20 years ago, I had my gall bladder removed through a 6" horizontal scar 3" above my belly button. Now I've lost 100lbs and want a tummy tuck or body lift. Some surgeons say I need a different procedure or it'll look different or something. I thought of the fleur de leeigh vertical scar to pull it all into the middle. There is some concerns about blood supply. Any comments would be appreciated because I'm getting different messages.
What Does the Abdominoplasty Look Like when 6" Gallbladder Scar Above Belly button? (photo)
Doctor Answers 6
Abdominoplasty is all about blood supply and healing.
Scars, such as the one in the photo, can compromise the blood supply to the abdominal skin and create healing problems if a standard abdominoplasty is done. Modifying the approach with limited undermining is one approach that can work, but I have seen some major healing difficulties with it, even in 30 year-old scars. Three other aprocahes can be considered: The first is a mid-abdominoplasty at the level of the currrent scar. This can achieve good healing, but the scar is likely going to be at the level of the belly button and the pubic hairline would be excessively raised. The second is the Fleur-di-lis with minimal undermining. This can give an excellent result but does leave an upside down T scar. The third is the Saldanha type abdominoplasty that preserves Scarpa's fascia and blood supply. The scar is somewhat higher than a standard abdominoplasty but it can give an excellent result. It is good to get several opinions. lhc
I'm not going to tell you that you can't have a tummy tuck but the large scar does present problems.
Thank you for your question and the photos.
I'm not going to tell you that you can't have a tummy tuck but the large scar does present problems. The technique will have to be modifed by the surgeon to prevent serious complications with wound healing and possible tissue loss.
To be sure, see two or more board-certified plastic surgeons in your area for a full and complete evaluation to make sure you are a good candidate and that it is safe for you to have surgery. I hope this helps.
Surgical Scars and Tummy Tuck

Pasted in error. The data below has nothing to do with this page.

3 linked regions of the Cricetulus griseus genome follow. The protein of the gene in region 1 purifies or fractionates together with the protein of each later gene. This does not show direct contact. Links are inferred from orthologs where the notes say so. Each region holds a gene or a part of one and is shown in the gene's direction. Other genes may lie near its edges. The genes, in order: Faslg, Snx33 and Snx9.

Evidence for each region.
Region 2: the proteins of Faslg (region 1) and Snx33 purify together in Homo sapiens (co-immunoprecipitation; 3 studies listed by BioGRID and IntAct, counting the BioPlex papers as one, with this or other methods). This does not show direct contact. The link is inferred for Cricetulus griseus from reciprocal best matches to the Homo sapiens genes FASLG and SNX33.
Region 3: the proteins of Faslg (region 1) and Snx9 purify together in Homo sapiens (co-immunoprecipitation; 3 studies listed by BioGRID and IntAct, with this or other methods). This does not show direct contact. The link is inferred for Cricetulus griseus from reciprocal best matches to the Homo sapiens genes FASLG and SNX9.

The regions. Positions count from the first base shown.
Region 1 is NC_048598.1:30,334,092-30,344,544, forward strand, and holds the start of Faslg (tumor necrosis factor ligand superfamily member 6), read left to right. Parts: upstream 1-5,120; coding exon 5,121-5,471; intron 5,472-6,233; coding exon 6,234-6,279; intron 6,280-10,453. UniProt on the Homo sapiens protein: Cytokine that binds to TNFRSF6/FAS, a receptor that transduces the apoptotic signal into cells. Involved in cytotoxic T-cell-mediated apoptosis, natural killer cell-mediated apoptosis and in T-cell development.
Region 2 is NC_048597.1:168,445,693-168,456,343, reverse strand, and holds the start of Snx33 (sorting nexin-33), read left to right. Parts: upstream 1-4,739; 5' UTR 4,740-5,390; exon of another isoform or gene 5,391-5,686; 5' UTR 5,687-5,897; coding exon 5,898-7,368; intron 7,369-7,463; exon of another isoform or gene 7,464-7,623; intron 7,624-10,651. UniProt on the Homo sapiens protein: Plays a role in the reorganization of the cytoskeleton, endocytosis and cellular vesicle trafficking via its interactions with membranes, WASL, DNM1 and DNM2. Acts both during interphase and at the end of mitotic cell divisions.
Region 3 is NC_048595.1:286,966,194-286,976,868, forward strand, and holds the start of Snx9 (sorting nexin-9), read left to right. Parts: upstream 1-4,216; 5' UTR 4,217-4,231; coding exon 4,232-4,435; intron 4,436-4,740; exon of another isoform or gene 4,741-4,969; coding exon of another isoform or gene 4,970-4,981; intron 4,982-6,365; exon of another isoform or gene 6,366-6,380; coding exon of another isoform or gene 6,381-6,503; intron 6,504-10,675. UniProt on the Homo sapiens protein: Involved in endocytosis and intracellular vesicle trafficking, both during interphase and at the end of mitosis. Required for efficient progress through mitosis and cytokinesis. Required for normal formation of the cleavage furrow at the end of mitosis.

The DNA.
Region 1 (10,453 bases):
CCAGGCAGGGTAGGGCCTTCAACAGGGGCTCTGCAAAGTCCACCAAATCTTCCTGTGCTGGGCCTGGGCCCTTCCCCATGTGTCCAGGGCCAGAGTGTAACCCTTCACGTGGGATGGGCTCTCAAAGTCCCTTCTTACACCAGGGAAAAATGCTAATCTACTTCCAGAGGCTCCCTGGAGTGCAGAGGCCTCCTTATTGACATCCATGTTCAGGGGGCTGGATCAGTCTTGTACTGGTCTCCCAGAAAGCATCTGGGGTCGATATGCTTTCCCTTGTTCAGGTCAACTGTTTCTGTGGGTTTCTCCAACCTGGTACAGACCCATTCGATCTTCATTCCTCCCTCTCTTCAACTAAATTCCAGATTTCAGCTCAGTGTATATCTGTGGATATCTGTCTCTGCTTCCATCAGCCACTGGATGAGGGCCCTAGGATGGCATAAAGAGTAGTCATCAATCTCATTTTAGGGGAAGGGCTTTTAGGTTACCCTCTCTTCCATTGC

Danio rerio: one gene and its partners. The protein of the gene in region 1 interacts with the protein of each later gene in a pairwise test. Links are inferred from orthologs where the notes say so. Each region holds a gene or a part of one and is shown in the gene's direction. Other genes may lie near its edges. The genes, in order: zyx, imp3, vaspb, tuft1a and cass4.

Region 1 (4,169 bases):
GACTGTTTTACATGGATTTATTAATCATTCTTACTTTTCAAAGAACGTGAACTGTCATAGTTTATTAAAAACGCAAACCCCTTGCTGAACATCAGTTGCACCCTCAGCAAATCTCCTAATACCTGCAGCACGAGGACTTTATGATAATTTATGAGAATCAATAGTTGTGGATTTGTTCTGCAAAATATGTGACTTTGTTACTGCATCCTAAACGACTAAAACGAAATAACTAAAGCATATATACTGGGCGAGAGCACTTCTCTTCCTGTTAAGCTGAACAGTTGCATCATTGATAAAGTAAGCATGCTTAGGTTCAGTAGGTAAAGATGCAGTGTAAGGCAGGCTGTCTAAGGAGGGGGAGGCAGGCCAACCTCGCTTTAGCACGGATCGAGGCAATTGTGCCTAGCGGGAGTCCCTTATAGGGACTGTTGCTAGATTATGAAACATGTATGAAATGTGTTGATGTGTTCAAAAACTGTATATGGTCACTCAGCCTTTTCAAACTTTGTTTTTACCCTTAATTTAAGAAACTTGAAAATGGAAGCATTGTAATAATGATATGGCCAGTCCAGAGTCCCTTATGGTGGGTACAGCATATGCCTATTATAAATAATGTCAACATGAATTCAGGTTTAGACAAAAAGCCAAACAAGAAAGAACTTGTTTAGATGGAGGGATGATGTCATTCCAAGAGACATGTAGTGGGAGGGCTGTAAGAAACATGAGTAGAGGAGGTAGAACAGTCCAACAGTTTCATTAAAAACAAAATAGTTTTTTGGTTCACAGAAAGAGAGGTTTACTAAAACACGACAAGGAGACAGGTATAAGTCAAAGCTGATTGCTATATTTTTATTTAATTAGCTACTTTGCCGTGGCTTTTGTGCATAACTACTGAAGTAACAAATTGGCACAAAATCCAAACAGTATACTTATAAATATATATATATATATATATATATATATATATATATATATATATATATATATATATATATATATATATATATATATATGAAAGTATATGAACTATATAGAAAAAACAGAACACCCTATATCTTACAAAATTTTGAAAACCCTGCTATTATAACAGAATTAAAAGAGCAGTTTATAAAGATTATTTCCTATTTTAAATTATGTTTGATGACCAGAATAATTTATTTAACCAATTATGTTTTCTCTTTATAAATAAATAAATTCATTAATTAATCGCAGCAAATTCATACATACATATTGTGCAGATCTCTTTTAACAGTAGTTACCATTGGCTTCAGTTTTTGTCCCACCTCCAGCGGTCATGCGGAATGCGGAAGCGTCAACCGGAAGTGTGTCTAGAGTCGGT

Your abdomen presents problems with producing a predictable results especially concerning healing. Whether a traditional full abdominoplasty is done depends on whether that long scar can be removed with the excess tissue for an abdominoplasty. Please careful choose whether you have the procedure.
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Tummy Tuck and Previous Abdominal Scar?
Thank you for the question and pictures.
You have been receiving good advice; tummy tuck surgery in your case can be potentially dangerous given the presence of the long transverse scar 3 inches above your umbilicus. A limited undermining tummy tuck operation ( with the standard transverse incision) will be your best bet. Unlike the other responders, I do not think that the previous cholecystectomy scar will be removed during a tummy tuck operation (given its relatively high location on the abdominal wall).
Also, do your best to reach a long-term stable weight prior to undergoing the procedure.
What Does the Abdominoplasty Look Like when 6" Gallbladder Scar Above Belly button?
Thanks for the question. It is an important one. Over the last 30 years I have done many standard abdominoplasties in patients with large gallbladder scars, AS LONG AS the scars were at least 10 years old and I have had no problems. Because your scar is lower than most and you have a dramatic skin excess, I'm pretty sure the gallbladder scar would be removed with the abdominoplasty and should not pose any concerns. However, it would take an exam to confirm that. Just make sure you are seeing a very experienced surgeon, not only in the abdominoplasty procedure but especially in patients with major weight loss. It is not the same as a slender person that has never been heavy.
These answers are for educational purposes and should not be relied upon as a substitute for medical advice you may receive from your physician. If you have a medical emergency, please call 911. These answers do not constitute or initiate a patient/doctor relationship.